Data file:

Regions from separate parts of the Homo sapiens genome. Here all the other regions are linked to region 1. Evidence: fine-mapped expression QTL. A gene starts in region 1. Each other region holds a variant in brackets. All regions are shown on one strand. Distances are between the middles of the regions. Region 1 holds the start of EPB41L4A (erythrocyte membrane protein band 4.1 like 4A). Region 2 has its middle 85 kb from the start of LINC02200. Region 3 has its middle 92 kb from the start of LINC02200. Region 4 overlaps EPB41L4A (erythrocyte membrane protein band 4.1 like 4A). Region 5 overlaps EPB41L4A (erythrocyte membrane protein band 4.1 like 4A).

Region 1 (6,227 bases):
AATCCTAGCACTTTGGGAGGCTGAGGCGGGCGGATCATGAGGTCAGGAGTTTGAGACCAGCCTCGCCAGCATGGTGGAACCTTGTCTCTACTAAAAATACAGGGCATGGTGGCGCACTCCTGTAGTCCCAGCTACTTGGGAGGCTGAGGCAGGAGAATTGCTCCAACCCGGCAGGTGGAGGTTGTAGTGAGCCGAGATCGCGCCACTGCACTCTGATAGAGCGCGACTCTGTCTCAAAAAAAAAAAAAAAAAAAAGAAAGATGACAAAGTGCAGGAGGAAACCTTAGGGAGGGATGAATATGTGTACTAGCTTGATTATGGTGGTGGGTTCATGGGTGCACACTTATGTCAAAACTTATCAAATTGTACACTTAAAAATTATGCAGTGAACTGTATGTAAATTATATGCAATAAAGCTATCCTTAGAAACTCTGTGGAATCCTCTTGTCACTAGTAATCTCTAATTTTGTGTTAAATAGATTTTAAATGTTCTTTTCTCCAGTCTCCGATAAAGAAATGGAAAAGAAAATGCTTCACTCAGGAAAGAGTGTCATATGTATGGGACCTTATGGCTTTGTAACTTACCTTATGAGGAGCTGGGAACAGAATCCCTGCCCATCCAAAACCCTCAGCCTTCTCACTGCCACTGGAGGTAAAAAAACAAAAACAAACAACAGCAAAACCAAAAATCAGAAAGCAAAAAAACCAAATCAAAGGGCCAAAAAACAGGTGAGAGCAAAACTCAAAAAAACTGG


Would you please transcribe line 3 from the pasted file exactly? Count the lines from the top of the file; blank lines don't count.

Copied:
AATCCTAGCACTTTGGGAGGCTGAGGCGGGCGGATCATGAGGTCAGGAGTTTGAGACCAGCCTCGCCAGCATGGTGGAACCTTGTCTCTACTAAAAATACAGGGCATGGTGGCGCACTCCTGTAGTCCCAGCTACTTGGGAGGCTGAGGCAGGAGAATTGCTCCAACCCGGCAGGTGGAGGTTGTAGTGAGCCGAGATCGCGCCACTGCACTCTGATAGAGCGCGACTCTGTCTCAAAAAAAAAAAAAAAAAAAAGAAAGATGACAAAGTGCAGGAGGAAACCTTAGGGAGGGATGAATATGTGTACTAGCTTGATTATGGTGGTGGGTTCATGGGTGCACACTTATGTCAAAACTTATCAAATTGTACACTTAAAAATTATGCAGTGAACTGTATGTAAATTATATGCAATAAAGCTATCCTTAGAAACTCTGTGGAATCCTCTTGTCACTAGTAATCTCTAATTTTGTGTTAAATAGATTTTAAATGTTCTTTTCTCCAGTCTCCGATAAAGAAATGGAAAAGAAAATGCTTCACTCAGGAAAGAGTGTCATATGTATGGGACCTTATGGCTTTGTAACTTACCTTATGAGGAGCTGGGAACAGAATCCCTGCCCATCCAAAACCCTCAGCCTTCTCACTGCCACTGGAGGTAAAAAAACAAAAACAAACAACAGCAAAACCAAAAATCAGAAAGCAAAAAAACCAAATCAAAGGGCCAAAAAACAGGTGAGAGCAAAACTCAAAAAAACTGG